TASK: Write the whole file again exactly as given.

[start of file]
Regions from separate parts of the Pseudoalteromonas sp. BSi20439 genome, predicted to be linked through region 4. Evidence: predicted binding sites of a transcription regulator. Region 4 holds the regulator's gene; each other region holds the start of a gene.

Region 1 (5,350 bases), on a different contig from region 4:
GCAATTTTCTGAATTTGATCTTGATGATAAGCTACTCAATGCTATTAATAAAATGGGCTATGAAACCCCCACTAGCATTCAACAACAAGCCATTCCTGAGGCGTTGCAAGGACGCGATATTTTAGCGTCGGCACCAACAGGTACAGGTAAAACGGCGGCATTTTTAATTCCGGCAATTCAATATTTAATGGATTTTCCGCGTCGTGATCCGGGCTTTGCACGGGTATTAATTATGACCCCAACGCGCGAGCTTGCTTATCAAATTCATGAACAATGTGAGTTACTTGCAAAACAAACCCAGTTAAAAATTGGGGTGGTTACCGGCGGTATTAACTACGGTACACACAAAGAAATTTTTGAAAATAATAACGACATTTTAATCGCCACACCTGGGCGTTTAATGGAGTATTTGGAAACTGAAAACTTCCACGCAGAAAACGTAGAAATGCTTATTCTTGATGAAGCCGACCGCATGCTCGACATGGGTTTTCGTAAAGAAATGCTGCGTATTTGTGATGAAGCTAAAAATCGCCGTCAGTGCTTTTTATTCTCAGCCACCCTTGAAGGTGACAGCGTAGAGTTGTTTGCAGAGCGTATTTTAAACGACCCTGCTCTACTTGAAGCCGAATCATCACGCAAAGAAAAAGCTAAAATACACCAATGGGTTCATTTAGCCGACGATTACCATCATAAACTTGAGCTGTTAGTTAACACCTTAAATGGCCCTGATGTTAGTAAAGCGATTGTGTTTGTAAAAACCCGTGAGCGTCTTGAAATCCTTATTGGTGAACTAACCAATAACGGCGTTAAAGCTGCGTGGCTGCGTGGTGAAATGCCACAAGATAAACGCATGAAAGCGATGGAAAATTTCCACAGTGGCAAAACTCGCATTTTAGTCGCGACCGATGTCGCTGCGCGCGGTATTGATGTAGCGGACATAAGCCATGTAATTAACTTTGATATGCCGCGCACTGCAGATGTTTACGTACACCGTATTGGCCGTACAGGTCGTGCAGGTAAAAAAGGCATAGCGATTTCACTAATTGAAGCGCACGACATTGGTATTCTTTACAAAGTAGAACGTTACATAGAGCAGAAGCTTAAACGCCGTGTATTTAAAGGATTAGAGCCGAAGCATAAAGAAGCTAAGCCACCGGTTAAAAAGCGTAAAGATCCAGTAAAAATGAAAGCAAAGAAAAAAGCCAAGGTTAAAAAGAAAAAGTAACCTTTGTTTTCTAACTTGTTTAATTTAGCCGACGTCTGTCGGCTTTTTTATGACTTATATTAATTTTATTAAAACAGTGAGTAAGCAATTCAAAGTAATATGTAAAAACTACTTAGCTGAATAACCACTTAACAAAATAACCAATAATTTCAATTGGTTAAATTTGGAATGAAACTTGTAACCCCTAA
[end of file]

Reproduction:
Regions from separate parts of the Pseudoalteromonas sp. BSi20439 genome, predicted to be linked through region 4. Evidence: predicted binding sites of a transcription regulator. Region 4 holds the regulator's gene; each other region holds the start of a gene.

Region 1 (5,350 bases), on a different contig from region 4:
GCAATTTTCTGAATTTGATCTTGATGATAAGCTACTCAATGCTATTAATAAAATGGGCTATGAAACCCCCACTAGCATTCAACAACAAGCCATTCCTGAGGCGTTGCAAGGACGCGATATTTTAGCGTCGGCACCAACAGGTACAGGTAAAACGGCGGCATTTTTAATTCCGGCAATTCAATATTTAATGGATTTTCCGCGTCGTGATCCGGGCTTTGCACGGGTATTAATTATGACCCCAACGCGCGAGCTTGCTTATCAAATTCATGAACAATGTGAGTTACTTGCAAAACAAACCCAGTTAAAAATTGGGGTGGTTACCGGCGGTATTAACTACGGTACACACAAAGAAATTTTTGAAAATAATAACGACATTTTAATCGCCACACCTGGGCGTTTAATGGAGTATTTGGAAACTGAAAACTTCCACGCAGAAAACGTAGAAATGCTTATTCTTGATGAAGCCGACCGCATGCTCGACATGGGTTTTCGTAAAGAAATGCTGCGTATTTGTGATGAAGCTAAAAATCGCCGTCAGTGCTTTTTATTCTCAGCCACCCTTGAAGGTGACAGCGTAGAGTTGTTTGCAGAGCGTATTTTAAACGACCCTGCTCTACTTGAAGCCGAATCATCACGCAAAGAAAAAGCTAAAATACACCAATGGGTTCATTTAGCCGACGATTACCATCATAAACTTGAGCTGTTAGTTAACACCTTAAATGGCCCTGATGTTAGTAAAGCGATTGTGTTTGTAAAAACCCGTGAGCGTCTTGAAATCCTTATTGGTGAACTAACCAATAACGGCGTTAAAGCTGCGTGGCTGCGTGGTGAAATGCCACAAGATAAACGCATGAAAGCGATGGAAAATTTCCACAGTGGCAAAACTCGCATTTTAGTCGCGACCGATGTCGCTGCGCGCGGTATTGATGTAGCGGACATAAGCCATGTAATTAACTTTGATATGCCGCGCACTGCAGATGTTTACGTACACCGTATTGGCCGTACAGGTCGTGCAGGTAAAAAAGGCATAGCGATTTCACTAATTGAAGCGCACGACATTGGTATTCTTTACAAAGTAGAACGTTACATAGAGCAGAAGCTTAAACGCCGTGTATTTAAAGGATTAGAGCCGAAGCATAAAGAAGCTAAGCCACCGGTTAAAAAGCGTAAAGATCCAGTAAAAATGAAAGCAAAGAAAAAAGCCAAGGTTAAAAAGAAAAAGTAACCTTTGTTTTCTAACTTGTTTAATTTAGCCGACGTCTGTCGGCTTTTTTATGACTTATATTAATTTTATTAAAACAGTGAGTAAGCAATTCAAAGTAATATGTAAAAACTACTTAGCTGAATAACCACTTAACAAAATAACCAATAATTTCAATTGGTTAAATTTGGAATGAAACTTGTAACCCCTAA